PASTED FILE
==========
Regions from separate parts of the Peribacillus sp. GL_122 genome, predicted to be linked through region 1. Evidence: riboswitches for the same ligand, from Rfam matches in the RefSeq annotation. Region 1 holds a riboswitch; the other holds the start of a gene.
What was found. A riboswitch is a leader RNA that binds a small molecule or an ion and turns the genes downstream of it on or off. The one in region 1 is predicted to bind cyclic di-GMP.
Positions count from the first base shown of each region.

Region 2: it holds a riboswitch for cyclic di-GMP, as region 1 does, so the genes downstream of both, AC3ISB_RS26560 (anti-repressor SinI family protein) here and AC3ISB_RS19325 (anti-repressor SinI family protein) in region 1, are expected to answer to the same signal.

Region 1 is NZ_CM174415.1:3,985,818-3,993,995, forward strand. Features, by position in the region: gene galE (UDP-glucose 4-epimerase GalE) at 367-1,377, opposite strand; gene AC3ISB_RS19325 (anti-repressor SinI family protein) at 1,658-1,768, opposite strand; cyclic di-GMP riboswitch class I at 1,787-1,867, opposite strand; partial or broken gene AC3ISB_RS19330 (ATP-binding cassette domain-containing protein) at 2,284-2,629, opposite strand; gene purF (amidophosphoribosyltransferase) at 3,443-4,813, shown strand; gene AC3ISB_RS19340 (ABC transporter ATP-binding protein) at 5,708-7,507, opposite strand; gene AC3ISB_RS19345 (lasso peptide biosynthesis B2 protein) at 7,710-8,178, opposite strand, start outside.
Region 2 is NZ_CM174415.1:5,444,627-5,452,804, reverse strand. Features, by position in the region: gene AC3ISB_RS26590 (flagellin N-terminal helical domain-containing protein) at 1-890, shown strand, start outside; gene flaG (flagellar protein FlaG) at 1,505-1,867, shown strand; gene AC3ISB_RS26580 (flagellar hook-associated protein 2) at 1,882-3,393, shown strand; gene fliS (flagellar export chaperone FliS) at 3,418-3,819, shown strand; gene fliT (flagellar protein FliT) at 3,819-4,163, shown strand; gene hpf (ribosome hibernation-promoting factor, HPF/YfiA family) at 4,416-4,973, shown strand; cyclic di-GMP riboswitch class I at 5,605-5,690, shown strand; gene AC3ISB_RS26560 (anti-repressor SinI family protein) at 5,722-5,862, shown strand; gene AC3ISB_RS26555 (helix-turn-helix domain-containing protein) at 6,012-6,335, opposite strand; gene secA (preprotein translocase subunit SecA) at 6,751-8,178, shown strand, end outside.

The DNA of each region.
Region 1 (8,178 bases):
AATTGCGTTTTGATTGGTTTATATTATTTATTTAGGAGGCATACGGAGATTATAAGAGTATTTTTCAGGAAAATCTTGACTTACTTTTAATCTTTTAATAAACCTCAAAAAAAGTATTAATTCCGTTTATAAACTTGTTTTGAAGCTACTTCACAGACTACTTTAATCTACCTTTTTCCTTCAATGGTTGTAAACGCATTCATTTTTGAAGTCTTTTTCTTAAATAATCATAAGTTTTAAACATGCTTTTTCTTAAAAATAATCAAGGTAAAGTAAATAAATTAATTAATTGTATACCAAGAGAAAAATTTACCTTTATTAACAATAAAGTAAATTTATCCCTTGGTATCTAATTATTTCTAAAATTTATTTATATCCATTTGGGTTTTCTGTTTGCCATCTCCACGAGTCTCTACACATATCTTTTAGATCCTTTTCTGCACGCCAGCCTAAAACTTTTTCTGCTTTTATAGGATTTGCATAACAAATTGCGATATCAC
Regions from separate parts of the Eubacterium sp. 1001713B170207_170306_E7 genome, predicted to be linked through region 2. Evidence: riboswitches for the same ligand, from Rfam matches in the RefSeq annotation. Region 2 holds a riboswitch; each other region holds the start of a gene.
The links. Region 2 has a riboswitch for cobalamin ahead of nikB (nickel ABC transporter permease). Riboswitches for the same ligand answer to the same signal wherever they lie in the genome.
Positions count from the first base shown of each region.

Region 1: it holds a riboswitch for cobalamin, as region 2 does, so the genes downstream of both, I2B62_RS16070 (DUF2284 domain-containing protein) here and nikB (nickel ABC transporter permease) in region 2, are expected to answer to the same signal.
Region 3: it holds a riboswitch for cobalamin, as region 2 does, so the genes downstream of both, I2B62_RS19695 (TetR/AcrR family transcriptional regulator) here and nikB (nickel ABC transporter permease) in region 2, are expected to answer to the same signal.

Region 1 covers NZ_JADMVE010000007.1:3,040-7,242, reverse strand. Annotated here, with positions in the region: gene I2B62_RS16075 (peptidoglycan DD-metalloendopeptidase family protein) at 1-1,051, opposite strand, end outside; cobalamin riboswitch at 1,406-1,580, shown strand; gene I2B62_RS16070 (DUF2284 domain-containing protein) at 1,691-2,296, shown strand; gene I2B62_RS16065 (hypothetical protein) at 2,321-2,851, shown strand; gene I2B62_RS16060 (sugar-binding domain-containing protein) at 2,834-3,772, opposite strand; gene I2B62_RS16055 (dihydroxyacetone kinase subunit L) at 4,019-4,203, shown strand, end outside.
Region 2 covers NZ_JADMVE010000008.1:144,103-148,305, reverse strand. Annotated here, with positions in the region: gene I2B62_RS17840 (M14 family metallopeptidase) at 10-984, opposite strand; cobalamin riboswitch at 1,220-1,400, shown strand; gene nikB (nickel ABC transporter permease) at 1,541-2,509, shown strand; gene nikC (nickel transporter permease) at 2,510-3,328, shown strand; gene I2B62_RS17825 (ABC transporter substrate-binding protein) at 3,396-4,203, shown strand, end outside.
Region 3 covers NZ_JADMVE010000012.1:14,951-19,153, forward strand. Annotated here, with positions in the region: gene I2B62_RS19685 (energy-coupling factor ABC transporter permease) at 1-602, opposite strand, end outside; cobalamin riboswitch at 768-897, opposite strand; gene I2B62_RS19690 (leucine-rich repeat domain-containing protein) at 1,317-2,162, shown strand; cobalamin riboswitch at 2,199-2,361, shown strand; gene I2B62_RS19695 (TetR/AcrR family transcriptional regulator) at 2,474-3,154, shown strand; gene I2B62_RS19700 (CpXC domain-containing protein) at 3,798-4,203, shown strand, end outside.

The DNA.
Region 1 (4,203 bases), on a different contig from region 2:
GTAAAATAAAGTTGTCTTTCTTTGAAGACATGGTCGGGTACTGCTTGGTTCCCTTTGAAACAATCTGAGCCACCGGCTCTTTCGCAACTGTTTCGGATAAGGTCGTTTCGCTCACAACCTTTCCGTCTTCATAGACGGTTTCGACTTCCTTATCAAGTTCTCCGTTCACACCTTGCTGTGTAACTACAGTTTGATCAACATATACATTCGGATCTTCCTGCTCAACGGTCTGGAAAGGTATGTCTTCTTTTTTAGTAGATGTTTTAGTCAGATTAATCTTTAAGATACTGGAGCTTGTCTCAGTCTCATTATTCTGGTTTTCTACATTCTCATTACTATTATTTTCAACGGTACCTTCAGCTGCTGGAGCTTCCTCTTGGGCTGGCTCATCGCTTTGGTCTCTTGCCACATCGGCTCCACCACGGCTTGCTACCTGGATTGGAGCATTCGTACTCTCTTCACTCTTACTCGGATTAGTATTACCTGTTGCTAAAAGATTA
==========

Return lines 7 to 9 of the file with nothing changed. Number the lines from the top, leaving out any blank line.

The DNA of each region.
Region 1 (8,178 bases):
AATTGCGTTTTGATTGGTTTATATTATTTATTTAGGAGGCATACGGAGATTATAAGAGTATTTTTCAGGAAAATCTTGACTTACTTTTAATCTTTTAATAAACCTCAAAAAAAGTATTAATTCCGTTTATAAACTTGTTTTGAAGCTACTTCACAGACTACTTTAATCTACCTTTTTCCTTCAATGGTTGTAAACGCATTCATTTTTGAAGTCTTTTTCTTAAATAATCATAAGTTTTAAACATGCTTTTTCTTAAAAATAATCAAGGTAAAGTAAATAAATTAATTAATTGTATACCAAGAGAAAAATTTACCTTTATTAACAATAAAGTAAATTTATCCCTTGGTATCTAATTATTTCTAAAATTTATTTATATCCATTTGGGTTTTCTGTTTGCCATCTCCACGAGTCTCTACACATATCTTTTAGATCCTTTTCTGCACGCCAGCCTAAAACTTTTTCTGCTTTTATAGGATTTGCATAACAAATTGCGATATCAC